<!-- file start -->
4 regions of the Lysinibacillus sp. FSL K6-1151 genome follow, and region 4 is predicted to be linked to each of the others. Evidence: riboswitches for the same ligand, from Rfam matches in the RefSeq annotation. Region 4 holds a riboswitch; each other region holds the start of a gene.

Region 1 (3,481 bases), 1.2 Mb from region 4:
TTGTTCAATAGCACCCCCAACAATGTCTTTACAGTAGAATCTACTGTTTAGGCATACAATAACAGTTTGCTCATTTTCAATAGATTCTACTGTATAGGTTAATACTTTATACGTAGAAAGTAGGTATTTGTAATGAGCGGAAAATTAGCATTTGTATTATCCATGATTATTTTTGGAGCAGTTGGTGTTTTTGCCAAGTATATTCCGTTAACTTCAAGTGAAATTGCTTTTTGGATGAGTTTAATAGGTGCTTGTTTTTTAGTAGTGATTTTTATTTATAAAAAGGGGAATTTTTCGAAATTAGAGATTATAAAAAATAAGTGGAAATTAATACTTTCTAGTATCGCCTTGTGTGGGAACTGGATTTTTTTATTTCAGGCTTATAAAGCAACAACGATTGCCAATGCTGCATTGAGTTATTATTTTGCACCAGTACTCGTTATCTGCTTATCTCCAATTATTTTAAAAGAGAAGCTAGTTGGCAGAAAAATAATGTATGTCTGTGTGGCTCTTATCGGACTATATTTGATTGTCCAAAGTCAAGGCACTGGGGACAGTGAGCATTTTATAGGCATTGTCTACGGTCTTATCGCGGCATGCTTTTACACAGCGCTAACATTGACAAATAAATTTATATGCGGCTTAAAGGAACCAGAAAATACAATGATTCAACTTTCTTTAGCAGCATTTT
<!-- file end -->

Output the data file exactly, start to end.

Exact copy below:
4 regions of the Lysinibacillus sp. FSL K6-1151 genome follow, and region 4 is predicted to be linked to each of the others. Evidence: riboswitches for the same ligand, from Rfam matches in the RefSeq annotation. Region 4 holds a riboswitch; each other region holds the start of a gene.

Region 1 (3,481 bases), 1.2 Mb from region 4:
TTGTTCAATAGCACCCCCAACAATGTCTTTACAGTAGAATCTACTGTTTAGGCATACAATAACAGTTTGCTCATTTTCAATAGATTCTACTGTATAGGTTAATACTTTATACGTAGAAAGTAGGTATTTGTAATGAGCGGAAAATTAGCATTTGTATTATCCATGATTATTTTTGGAGCAGTTGGTGTTTTTGCCAAGTATATTCCGTTAACTTCAAGTGAAATTGCTTTTTGGATGAGTTTAATAGGTGCTTGTTTTTTAGTAGTGATTTTTATTTATAAAAAGGGGAATTTTTCGAAATTAGAGATTATAAAAAATAAGTGGAAATTAATACTTTCTAGTATCGCCTTGTGTGGGAACTGGATTTTTTTATTTCAGGCTTATAAAGCAACAACGATTGCCAATGCTGCATTGAGTTATTATTTTGCACCAGTACTCGTTATCTGCTTATCTCCAATTATTTTAAAAGAGAAGCTAGTTGGCAGAAAAATAATGTATGTCTGTGTGGCTCTTATCGGACTATATTTGATTGTCCAAAGTCAAGGCACTGGGGACAGTGAGCATTTTATAGGCATTGTCTACGGTCTTATCGCGGCATGCTTTTACACAGCGCTAACATTGACAAATAAATTTATATGCGGCTTAAAGGAACCAGAAAATACAATGATTCAACTTTCTTTAGCAGCATTTT